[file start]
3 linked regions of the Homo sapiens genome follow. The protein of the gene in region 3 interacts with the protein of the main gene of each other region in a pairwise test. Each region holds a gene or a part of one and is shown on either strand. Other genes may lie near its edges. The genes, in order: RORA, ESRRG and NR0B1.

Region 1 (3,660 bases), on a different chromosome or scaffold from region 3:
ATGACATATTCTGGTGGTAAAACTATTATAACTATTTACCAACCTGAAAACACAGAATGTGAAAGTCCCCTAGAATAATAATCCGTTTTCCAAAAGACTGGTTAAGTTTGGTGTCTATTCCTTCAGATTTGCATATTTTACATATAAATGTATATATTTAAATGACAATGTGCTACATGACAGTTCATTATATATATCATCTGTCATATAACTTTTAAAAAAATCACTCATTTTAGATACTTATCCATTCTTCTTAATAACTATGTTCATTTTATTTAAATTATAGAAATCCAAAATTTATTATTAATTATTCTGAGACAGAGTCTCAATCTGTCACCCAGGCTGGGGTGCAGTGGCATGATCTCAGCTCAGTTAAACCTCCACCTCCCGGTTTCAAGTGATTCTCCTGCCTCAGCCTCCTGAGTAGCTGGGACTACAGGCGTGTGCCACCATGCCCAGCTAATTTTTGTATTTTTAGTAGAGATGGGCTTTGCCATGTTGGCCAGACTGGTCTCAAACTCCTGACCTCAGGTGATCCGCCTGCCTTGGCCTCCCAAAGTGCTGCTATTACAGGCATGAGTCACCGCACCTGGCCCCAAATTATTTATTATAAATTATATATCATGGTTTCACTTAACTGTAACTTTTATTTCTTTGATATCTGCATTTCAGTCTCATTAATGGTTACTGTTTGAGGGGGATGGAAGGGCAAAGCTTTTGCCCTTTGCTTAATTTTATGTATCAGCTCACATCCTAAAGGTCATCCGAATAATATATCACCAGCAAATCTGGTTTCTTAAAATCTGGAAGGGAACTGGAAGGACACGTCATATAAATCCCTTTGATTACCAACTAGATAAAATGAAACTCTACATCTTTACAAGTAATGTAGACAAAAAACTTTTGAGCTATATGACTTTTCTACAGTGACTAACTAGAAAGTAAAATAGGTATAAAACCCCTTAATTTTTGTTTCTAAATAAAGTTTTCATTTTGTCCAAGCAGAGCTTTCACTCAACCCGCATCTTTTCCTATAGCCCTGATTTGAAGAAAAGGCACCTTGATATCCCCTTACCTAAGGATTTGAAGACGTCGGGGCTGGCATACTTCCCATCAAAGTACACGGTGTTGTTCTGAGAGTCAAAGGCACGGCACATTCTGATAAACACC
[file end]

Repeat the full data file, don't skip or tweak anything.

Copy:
3 linked regions of the Homo sapiens genome follow. The protein of the gene in region 3 interacts with the protein of the main gene of each other region in a pairwise test. Each region holds a gene or a part of one and is shown on either strand. Other genes may lie near its edges. The genes, in order: RORA, ESRRG and NR0B1.

Region 1 (3,660 bases), on a different chromosome or scaffold from region 3:
ATGACATATTCTGGTGGTAAAACTATTATAACTATTTACCAACCTGAAAACACAGAATGTGAAAGTCCCCTAGAATAATAATCCGTTTTCCAAAAGACTGGTTAAGTTTGGTGTCTATTCCTTCAGATTTGCATATTTTACATATAAATGTATATATTTAAATGACAATGTGCTACATGACAGTTCATTATATATATCATCTGTCATATAACTTTTAAAAAAATCACTCATTTTAGATACTTATCCATTCTTCTTAATAACTATGTTCATTTTATTTAAATTATAGAAATCCAAAATTTATTATTAATTATTCTGAGACAGAGTCTCAATCTGTCACCCAGGCTGGGGTGCAGTGGCATGATCTCAGCTCAGTTAAACCTCCACCTCCCGGTTTCAAGTGATTCTCCTGCCTCAGCCTCCTGAGTAGCTGGGACTACAGGCGTGTGCCACCATGCCCAGCTAATTTTTGTATTTTTAGTAGAGATGGGCTTTGCCATGTTGGCCAGACTGGTCTCAAACTCCTGACCTCAGGTGATCCGCCTGCCTTGGCCTCCCAAAGTGCTGCTATTACAGGCATGAGTCACCGCACCTGGCCCCAAATTATTTATTATAAATTATATATCATGGTTTCACTTAACTGTAACTTTTATTTCTTTGATATCTGCATTTCAGTCTCATTAATGGTTACTGTTTGAGGGGGATGGAAGGGCAAAGCTTTTGCCCTTTGCTTAATTTTATGTATCAGCTCACATCCTAAAGGTCATCCGAATAATATATCACCAGCAAATCTGGTTTCTTAAAATCTGGAAGGGAACTGGAAGGACACGTCATATAAATCCCTTTGATTACCAACTAGATAAAATGAAACTCTACATCTTTACAAGTAATGTAGACAAAAAACTTTTGAGCTATATGACTTTTCTACAGTGACTAACTAGAAAGTAAAATAGGTATAAAACCCCTTAATTTTTGTTTCTAAATAAAGTTTTCATTTTGTCCAAGCAGAGCTTTCACTCAACCCGCATCTTTTCCTATAGCCCTGATTTGAAGAAAAGGCACCTTGATATCCCCTTACCTAAGGATTTGAAGACGTCGGGGCTGGCATACTTCCCATCAAAGTACACGGTGTTGTTCTGAGAGTCAAAGGCACGGCACATTCTGATAAACACC